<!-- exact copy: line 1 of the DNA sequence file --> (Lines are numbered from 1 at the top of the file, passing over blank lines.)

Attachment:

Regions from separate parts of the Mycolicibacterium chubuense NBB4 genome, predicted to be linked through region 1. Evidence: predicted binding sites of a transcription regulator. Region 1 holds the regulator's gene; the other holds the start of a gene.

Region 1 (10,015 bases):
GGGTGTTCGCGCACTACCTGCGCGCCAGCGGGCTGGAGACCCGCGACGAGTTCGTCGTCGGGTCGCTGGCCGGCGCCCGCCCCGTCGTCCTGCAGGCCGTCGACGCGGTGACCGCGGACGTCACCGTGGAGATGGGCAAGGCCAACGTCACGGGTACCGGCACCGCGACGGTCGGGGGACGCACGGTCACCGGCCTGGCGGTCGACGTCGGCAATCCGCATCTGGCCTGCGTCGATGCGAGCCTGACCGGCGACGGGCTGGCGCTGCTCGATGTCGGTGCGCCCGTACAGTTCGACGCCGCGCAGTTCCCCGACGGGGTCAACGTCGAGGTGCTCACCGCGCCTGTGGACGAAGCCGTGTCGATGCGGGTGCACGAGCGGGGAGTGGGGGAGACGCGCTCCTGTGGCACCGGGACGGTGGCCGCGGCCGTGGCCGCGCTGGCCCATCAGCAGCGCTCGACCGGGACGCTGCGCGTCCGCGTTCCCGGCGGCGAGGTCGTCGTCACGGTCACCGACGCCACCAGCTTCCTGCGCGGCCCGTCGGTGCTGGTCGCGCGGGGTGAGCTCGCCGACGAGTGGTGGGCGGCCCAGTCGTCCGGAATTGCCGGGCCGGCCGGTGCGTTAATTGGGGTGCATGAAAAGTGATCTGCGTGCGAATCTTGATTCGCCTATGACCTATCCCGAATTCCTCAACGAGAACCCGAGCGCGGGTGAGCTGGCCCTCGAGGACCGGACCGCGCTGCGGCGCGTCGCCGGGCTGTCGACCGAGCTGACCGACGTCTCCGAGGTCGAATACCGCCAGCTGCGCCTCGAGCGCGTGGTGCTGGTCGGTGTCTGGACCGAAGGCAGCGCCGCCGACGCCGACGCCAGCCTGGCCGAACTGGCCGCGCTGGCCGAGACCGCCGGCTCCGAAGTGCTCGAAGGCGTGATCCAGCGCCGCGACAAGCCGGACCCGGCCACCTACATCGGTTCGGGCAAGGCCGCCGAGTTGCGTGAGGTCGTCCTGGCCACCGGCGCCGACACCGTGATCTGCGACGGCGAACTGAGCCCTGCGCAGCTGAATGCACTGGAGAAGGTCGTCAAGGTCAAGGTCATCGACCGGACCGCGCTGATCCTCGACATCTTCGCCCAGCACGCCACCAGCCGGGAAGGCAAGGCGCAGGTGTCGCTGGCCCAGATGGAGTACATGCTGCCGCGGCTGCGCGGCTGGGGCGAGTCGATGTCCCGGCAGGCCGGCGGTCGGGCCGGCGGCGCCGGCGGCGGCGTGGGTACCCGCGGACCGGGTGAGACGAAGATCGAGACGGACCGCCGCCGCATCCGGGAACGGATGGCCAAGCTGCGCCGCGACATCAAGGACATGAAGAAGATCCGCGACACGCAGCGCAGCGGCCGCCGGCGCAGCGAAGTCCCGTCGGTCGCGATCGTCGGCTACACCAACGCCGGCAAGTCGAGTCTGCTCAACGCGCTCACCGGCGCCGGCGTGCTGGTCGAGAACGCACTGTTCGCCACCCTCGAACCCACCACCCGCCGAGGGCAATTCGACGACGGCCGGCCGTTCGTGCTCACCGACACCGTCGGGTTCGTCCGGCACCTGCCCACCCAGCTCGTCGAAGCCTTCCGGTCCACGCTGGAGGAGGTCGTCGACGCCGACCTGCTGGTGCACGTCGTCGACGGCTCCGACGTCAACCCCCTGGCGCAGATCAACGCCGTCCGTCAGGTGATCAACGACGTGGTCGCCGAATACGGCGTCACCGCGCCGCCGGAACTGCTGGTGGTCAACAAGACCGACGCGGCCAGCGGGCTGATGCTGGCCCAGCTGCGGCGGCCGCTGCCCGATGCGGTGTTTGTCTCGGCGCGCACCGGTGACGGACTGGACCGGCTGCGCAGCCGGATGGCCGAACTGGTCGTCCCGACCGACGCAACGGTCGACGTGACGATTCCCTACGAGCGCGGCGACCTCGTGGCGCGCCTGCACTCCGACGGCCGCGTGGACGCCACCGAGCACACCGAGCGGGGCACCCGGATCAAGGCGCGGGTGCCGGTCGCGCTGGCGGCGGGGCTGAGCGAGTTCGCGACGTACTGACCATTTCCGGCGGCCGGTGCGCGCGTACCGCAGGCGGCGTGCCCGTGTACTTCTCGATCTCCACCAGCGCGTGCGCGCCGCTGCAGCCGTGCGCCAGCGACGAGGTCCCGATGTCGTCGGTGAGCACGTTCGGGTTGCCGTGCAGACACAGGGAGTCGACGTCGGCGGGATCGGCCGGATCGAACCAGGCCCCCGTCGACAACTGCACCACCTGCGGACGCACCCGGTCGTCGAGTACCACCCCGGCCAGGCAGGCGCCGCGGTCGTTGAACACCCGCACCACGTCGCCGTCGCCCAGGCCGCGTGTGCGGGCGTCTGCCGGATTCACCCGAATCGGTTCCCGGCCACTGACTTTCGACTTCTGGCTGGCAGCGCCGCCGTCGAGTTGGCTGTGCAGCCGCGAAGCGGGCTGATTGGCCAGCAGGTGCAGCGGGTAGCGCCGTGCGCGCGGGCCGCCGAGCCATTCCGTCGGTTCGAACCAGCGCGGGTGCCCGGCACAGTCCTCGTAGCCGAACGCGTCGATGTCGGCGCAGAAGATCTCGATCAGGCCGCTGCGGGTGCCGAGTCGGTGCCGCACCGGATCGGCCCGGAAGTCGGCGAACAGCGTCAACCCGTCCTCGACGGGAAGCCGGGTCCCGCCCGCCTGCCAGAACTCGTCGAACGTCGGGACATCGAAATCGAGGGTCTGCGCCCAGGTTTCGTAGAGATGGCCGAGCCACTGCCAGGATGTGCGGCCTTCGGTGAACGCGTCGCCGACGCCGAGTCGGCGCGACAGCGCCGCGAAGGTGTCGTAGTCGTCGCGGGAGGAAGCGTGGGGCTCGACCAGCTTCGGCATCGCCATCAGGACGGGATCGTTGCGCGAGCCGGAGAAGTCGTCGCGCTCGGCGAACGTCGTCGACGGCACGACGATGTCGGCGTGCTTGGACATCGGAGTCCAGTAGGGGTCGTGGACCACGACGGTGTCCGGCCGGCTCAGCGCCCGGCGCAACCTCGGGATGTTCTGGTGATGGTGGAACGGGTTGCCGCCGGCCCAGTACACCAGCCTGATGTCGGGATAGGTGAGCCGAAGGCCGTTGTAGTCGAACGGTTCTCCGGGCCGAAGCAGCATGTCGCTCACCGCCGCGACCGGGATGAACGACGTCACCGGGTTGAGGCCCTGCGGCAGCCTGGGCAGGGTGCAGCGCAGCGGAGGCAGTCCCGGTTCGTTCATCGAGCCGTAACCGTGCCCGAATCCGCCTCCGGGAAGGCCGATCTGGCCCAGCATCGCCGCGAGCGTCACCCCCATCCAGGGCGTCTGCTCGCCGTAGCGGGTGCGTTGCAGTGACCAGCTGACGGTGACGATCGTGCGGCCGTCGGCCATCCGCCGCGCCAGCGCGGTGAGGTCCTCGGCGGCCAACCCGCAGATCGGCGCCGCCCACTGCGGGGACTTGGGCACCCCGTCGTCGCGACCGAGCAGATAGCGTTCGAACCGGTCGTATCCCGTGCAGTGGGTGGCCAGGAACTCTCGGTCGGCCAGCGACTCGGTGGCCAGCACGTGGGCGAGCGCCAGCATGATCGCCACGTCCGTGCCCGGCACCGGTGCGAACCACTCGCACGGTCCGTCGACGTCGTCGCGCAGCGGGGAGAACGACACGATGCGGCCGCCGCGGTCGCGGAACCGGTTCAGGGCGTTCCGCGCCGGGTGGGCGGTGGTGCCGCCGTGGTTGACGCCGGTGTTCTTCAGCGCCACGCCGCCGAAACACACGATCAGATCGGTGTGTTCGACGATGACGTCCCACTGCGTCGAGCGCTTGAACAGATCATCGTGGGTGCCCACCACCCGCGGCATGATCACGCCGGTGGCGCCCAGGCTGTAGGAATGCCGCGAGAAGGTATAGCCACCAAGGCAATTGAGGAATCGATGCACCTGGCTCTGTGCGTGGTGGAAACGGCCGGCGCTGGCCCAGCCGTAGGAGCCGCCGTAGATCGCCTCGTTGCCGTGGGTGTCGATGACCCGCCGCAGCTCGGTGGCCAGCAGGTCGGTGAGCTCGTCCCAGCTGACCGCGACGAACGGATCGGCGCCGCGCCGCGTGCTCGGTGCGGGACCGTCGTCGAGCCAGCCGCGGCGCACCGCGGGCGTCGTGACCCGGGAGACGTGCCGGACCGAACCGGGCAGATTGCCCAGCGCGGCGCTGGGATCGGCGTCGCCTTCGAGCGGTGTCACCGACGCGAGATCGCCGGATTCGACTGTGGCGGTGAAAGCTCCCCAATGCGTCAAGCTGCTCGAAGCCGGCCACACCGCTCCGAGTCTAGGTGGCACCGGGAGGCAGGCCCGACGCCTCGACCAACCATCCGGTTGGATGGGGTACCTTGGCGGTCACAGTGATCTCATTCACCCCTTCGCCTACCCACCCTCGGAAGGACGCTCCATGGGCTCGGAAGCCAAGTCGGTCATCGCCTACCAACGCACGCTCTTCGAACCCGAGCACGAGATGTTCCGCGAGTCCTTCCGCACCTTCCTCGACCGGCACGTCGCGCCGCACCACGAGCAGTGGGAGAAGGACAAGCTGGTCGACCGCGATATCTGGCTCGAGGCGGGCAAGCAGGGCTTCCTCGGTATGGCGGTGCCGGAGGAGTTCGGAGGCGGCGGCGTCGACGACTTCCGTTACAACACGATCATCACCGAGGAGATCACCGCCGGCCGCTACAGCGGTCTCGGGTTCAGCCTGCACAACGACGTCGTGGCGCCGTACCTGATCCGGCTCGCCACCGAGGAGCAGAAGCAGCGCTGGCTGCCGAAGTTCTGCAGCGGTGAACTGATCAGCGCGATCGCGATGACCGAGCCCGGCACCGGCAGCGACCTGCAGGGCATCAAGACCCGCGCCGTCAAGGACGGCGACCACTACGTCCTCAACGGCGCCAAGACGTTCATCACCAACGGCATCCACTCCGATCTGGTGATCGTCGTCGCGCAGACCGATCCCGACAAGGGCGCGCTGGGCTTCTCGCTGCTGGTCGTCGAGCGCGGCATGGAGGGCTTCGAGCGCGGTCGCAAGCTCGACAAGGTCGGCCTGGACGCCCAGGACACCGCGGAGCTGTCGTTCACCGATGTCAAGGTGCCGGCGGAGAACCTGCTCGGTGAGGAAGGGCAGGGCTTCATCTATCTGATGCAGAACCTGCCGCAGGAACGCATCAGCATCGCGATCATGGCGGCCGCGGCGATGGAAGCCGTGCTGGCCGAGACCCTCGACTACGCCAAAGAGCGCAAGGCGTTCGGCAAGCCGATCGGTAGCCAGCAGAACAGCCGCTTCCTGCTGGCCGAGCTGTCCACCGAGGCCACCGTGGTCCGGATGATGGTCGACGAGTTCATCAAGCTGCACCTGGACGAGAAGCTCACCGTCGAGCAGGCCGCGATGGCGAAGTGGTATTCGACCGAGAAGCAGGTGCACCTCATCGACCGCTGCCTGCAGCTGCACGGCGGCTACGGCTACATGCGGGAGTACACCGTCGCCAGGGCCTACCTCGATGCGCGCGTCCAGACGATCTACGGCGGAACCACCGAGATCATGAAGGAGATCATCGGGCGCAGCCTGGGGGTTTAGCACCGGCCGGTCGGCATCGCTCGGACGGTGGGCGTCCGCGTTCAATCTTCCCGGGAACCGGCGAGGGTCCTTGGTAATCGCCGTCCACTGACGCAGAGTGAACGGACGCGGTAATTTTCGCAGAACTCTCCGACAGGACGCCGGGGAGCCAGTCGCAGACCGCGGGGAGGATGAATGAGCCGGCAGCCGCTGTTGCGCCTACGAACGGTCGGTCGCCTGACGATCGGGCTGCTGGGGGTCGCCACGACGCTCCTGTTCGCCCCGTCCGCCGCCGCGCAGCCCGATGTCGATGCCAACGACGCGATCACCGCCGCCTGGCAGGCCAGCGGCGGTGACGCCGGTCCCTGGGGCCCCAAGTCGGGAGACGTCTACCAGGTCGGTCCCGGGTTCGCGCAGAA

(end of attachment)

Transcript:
Regions from separate parts of the Mycolicibacterium chubuense NBB4 genome, predicted to be linked through region 1. Evidence: predicted binding sites of a transcription regulator. Region 1 holds the regulator's gene; the other holds the start of a gene.